Let me be clear: my children are both still alive and kicking.
What I lost was my friend's daughter, or my daughter's friend, whichever way you look at it.
My friend is a lollipop lady. Her daughter goes to a different school and starts back tomorrow, so was spending an hour this morning sitting beside a busy road, watching her mother herd schoolchildren across. Not the most exciting way to spend your holiday, me thinks. So, being kind and generous and thinking this would be no bother, I suggest that she walks with my children to school and then I bring her back again. Just five, maybe ten minutes: a change of scenery, a chance to chat with my daughter and have a bit of fun.
All is fine, until we cross the bridge over the railway. I am walking ahead with my son, daughter and friend in fluffy pink coat behind. I hear them stop to watch a train go past underneath but walk on, waiting at the foot of the bridge for them to catch up.
But when I turn round, only my daughter is there.
"Where's A?" I ask.
Daughter sort of shrugs, points up the bridge, mumbles something.
I'm scanning all the children coming down, but no sign of the big pink coat.
"Wait here," I say fiercely to my daughter, and run back up the bridge.
First hope: she was still at the top of the bridge watching the trains. Hope dashed.
Second hope: she was back the other side, down the steps or walking along the road. Hope dashed further.
I call her name. No response. Not even from all the other mums and dads walking their children to school, interestingly, but I'll try not to dwell on that.
Now I am in a quandary. I have lost my friend's daughter. This is not a good thing to do. Losing your own is bad enough, but another person's is a whole different ball game. Yet, on the other side of the bridge are my own children, and I also have to get them to school.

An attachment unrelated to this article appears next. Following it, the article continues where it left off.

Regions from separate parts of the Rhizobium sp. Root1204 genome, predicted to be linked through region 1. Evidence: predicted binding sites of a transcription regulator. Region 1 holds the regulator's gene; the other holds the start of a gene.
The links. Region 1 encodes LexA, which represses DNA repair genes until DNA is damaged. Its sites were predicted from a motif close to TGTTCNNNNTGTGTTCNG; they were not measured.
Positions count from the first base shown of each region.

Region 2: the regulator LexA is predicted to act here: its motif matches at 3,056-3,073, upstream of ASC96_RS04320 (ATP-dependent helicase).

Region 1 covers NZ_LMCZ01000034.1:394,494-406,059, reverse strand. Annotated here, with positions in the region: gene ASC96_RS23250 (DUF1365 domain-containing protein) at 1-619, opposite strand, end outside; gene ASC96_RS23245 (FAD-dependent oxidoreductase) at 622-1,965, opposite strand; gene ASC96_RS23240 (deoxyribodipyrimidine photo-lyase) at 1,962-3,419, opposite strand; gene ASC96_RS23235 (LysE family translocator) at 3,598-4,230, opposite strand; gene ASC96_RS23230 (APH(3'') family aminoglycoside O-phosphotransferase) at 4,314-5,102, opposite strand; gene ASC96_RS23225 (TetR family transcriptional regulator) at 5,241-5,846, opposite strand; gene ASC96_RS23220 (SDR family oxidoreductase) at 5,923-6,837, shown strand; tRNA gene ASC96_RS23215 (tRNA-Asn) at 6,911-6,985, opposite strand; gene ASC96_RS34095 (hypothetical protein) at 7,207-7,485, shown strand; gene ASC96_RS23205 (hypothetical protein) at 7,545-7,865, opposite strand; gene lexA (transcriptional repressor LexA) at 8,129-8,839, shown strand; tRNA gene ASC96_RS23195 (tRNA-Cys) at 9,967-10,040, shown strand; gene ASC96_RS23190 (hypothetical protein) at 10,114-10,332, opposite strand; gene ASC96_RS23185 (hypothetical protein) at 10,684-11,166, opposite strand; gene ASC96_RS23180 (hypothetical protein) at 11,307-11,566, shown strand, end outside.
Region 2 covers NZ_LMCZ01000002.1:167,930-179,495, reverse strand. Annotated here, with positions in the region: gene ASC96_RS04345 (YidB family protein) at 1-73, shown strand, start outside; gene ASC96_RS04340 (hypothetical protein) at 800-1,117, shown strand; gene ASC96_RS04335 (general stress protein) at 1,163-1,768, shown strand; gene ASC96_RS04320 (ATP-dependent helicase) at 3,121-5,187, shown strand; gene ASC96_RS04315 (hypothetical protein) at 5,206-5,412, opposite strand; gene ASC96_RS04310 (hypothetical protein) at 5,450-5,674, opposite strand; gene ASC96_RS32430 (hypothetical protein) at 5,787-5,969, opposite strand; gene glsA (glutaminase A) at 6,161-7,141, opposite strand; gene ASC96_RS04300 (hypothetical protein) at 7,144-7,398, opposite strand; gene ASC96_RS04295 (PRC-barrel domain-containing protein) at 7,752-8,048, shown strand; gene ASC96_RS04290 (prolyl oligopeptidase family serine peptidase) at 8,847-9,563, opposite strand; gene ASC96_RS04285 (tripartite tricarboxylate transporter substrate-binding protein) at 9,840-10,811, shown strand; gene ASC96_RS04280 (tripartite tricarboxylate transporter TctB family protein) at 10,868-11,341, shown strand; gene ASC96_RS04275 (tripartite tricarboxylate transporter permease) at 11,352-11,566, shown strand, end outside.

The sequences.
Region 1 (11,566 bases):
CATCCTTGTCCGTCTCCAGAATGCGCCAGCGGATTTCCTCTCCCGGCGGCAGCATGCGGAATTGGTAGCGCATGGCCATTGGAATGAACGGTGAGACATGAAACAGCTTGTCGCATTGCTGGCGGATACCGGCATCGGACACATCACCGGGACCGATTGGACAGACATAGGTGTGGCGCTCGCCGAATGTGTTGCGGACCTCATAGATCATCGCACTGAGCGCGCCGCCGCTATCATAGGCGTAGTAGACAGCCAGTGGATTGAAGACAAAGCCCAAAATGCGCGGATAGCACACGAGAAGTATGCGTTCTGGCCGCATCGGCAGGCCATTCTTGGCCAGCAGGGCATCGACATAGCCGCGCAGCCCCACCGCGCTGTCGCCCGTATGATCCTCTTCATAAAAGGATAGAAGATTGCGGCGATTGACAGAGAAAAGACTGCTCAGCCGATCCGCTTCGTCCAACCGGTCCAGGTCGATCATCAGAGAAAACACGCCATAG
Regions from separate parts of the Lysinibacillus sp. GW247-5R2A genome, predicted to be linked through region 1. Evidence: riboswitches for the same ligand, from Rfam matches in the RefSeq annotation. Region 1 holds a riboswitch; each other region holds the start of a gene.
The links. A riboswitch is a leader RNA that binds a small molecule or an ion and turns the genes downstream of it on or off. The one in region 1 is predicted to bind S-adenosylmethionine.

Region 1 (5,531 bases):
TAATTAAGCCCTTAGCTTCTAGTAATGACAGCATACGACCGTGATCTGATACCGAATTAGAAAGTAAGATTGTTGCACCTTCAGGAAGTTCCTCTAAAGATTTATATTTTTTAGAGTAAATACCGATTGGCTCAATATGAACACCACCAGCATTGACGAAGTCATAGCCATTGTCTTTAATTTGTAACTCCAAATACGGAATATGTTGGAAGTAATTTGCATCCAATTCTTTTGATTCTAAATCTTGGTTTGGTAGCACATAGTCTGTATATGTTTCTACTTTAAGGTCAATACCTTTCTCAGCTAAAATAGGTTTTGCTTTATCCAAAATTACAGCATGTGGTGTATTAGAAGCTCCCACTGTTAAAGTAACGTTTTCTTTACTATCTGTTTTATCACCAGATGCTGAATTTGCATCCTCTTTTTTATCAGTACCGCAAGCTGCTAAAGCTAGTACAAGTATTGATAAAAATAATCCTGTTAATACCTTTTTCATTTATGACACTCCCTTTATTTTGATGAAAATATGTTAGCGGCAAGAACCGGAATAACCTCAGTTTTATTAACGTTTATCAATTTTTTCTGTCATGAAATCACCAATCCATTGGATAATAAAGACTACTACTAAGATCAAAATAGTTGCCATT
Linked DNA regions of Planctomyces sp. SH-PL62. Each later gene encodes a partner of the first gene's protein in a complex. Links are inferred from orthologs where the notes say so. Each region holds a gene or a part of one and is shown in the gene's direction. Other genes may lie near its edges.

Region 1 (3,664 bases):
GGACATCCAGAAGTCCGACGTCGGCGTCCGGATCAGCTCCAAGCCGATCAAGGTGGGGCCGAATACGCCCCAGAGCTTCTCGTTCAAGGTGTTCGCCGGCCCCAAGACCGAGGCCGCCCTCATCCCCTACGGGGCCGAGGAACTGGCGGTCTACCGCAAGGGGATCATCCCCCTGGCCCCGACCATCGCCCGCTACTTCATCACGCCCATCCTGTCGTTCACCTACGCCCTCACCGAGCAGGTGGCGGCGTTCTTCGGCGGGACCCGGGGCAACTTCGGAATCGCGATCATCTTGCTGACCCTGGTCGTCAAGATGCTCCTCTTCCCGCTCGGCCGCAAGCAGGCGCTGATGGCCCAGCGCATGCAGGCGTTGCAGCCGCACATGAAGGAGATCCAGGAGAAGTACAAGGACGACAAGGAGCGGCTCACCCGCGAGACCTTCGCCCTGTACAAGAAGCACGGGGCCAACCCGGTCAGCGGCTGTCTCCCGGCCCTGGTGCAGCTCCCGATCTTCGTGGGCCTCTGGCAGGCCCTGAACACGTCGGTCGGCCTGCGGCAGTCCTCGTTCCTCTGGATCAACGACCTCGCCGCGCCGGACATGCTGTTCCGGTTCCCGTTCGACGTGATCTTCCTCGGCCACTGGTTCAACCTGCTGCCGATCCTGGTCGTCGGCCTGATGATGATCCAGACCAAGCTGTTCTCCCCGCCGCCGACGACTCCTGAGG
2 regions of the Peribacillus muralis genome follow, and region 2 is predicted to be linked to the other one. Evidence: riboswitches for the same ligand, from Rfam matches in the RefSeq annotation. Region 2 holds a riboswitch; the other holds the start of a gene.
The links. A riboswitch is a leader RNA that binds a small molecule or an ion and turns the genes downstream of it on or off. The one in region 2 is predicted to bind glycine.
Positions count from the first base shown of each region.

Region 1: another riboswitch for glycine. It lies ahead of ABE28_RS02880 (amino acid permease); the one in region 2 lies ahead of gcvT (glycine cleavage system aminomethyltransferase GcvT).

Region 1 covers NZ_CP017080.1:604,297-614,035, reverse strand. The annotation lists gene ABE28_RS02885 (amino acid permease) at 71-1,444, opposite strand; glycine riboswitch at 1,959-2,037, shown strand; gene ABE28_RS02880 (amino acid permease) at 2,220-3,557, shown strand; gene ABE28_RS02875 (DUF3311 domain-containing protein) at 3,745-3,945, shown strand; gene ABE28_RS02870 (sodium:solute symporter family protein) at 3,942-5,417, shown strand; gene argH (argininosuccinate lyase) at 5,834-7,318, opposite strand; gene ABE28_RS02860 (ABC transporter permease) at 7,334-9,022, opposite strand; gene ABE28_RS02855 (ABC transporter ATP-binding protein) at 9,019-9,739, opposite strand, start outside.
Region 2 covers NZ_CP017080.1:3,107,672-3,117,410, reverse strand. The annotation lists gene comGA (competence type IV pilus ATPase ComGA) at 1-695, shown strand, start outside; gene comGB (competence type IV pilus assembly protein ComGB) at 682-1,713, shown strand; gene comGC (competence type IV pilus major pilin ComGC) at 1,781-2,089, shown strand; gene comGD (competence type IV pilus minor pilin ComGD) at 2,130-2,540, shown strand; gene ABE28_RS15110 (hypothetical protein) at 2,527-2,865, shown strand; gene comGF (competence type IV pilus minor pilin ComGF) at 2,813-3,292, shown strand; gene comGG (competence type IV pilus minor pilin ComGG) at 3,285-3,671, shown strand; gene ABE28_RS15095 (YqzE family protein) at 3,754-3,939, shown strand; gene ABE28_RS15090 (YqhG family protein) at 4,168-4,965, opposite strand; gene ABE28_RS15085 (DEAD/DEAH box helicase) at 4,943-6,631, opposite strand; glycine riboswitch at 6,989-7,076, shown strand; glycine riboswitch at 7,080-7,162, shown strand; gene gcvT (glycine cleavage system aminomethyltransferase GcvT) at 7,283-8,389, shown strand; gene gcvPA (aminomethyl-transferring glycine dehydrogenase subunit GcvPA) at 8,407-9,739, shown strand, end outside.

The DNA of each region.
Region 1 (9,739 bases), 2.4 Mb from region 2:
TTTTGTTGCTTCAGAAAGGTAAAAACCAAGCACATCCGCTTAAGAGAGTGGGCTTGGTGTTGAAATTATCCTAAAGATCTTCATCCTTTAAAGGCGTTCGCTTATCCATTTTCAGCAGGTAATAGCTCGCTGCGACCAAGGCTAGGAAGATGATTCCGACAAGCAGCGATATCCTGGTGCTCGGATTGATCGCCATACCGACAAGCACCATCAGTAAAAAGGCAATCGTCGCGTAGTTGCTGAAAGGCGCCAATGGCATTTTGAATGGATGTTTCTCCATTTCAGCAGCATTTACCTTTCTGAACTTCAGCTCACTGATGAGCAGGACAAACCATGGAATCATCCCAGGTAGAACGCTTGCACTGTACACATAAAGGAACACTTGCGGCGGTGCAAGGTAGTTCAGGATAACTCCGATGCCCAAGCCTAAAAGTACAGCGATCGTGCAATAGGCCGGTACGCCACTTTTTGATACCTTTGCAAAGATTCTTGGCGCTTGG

I decide to run back to my daughter (my son has taken it upon himself to get to class: he is that bit older and quite capable, thankfully). I find her being spoken to by another mum, clearly asking if she is ok. Here I am Bad Mum 2: I have not only lost a child, I have abandoned my own. Other Mum is a friend. She takes my daughter to class. I run back over the bridge to retrace all steps and hunt for lost child.
My mind is wondering what on earth to say to her mother, the lollipop lady. How do you tell someone you've lost their daughter? In the space of five minutes? When we'd been together, A had been talking about a new playground - maybe she was there? I take a quick detour to double-check, but the place is deserted.
It isn't, physically, a long walk back up the road to the lollipop lady, but with my mind a whirlwind of possibilities (mostly bad), I don't know whether to run or crawl. I want to hide, go a different route, but A's safety is uppermost and I realise I have to face the music. The journey is too long: I want to be sure all is ok; and too short: I haven't planned what to say.
As I reach the corner, I spot the pink coat and a furious looking lollipop lady.
On the one hand there is relief: A is there, totally safe. I may have messed up, but my worst fears have not been realised.
On the other, I can see the look of thunder on my friend's face. I can't bear to look my friend in the eyes. I have let her down completely. I was responsible for her daughter and I lost her. The traffic is against me. I watch all the cars go past and eventually there is a gap. I dash across (not waiting for my lollipop assistance) and brace myself.
"I'm sorry, Catharine," says A.
"That's ok," I respond automatically. I raise my head to look at my friend. I take a deep breath, but she speaks first.
"She's been told off. She should never have left you and come back on her own. She just got it into her head to come back and ... well, I'm so sorry. You must have been so worried."
I have a lovely friend. She has a lovely daughter.
We are all ok.